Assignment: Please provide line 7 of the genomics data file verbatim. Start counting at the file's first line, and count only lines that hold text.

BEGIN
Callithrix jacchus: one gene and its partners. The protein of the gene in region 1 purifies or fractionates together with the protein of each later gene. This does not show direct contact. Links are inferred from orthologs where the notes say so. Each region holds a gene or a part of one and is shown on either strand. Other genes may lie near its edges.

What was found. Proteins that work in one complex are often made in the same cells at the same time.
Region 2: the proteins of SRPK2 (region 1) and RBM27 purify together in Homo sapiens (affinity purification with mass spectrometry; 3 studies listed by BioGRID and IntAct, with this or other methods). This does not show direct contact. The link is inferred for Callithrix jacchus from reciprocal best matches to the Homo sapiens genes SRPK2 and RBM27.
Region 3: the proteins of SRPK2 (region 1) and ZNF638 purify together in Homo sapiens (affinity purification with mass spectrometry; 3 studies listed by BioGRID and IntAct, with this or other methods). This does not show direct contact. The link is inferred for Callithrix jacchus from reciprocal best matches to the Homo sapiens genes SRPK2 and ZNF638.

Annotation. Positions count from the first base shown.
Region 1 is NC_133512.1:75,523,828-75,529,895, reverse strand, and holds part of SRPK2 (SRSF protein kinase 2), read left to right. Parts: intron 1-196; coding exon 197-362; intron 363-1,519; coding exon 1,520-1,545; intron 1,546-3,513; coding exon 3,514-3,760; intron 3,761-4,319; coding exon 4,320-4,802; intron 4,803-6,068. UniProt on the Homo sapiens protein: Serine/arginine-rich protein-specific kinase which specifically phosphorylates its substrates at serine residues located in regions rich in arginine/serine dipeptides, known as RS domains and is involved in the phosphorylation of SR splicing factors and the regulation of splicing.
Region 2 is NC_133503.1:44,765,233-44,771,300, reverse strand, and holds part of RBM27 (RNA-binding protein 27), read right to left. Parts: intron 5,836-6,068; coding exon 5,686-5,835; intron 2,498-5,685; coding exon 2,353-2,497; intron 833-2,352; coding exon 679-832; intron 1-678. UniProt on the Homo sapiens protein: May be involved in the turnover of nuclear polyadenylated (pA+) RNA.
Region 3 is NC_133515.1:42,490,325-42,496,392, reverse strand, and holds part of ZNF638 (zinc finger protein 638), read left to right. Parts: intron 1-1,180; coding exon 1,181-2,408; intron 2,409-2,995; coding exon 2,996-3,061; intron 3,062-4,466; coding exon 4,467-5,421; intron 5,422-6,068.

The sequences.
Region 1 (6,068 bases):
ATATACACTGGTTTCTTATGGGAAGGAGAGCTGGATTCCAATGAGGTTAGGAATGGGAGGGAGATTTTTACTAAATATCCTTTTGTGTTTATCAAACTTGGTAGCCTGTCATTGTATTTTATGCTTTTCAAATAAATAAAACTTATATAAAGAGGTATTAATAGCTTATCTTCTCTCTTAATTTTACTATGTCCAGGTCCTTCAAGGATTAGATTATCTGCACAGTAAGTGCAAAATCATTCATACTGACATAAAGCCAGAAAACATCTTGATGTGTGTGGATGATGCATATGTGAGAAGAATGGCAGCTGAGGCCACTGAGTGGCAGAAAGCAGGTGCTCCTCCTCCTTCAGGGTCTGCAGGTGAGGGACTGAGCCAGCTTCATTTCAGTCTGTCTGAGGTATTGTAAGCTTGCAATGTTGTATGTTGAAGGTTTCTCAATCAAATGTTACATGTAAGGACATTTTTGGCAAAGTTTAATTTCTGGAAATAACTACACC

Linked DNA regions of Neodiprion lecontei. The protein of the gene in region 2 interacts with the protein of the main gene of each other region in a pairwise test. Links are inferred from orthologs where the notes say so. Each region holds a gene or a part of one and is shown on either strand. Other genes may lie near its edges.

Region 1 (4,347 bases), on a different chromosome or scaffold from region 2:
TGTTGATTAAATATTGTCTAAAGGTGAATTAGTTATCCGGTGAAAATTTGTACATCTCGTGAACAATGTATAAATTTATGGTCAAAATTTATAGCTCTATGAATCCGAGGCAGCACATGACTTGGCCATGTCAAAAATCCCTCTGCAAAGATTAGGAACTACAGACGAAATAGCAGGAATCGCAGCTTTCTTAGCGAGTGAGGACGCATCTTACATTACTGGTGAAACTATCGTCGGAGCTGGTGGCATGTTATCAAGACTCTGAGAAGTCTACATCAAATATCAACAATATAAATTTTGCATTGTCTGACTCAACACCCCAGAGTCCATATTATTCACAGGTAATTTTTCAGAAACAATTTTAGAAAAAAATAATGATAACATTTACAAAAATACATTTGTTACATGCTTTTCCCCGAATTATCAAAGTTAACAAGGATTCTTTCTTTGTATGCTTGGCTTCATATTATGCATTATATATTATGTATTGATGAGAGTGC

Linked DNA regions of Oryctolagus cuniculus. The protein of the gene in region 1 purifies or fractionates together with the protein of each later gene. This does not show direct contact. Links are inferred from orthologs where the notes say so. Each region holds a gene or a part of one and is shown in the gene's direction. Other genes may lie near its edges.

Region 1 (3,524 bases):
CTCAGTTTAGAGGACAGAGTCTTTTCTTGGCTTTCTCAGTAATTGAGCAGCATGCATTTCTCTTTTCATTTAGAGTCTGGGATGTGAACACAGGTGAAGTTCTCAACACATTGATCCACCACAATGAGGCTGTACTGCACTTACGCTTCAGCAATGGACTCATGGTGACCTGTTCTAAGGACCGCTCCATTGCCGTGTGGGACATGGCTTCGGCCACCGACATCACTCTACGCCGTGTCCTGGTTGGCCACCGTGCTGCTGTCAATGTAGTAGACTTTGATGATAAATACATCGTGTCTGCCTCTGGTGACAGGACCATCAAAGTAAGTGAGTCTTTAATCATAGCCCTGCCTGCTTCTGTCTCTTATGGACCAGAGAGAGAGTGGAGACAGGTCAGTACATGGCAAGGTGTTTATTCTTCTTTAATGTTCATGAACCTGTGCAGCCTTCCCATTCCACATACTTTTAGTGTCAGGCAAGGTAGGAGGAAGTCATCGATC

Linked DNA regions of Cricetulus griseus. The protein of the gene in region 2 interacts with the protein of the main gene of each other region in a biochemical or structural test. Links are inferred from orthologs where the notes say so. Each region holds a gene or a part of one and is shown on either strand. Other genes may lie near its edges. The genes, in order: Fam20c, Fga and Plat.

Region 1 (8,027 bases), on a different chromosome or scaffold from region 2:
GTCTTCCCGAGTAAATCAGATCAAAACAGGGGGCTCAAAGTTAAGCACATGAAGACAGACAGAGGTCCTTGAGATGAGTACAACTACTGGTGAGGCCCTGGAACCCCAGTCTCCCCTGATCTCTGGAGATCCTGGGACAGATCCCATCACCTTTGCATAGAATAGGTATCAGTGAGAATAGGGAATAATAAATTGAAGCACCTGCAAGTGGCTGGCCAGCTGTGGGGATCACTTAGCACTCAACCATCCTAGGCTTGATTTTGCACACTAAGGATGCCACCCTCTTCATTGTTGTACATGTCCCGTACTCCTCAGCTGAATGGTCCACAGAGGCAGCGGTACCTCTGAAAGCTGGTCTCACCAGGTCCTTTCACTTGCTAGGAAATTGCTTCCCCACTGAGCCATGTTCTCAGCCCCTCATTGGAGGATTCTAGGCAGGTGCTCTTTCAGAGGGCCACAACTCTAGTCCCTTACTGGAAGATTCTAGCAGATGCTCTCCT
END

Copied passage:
Region 2 is NC_133503.1:44,765,233-44,771,300, reverse strand, and holds part of RBM27 (RNA-binding protein 27), read right to left. Parts: intron 5,836-6,068; coding exon 5,686-5,835; intron 2,498-5,685; coding exon 2,353-2,497; intron 833-2,352; coding exon 679-832; intron 1-678. UniProt on the Homo sapiens protein: May be involved in the turnover of nuclear polyadenylated (pA+) RNA.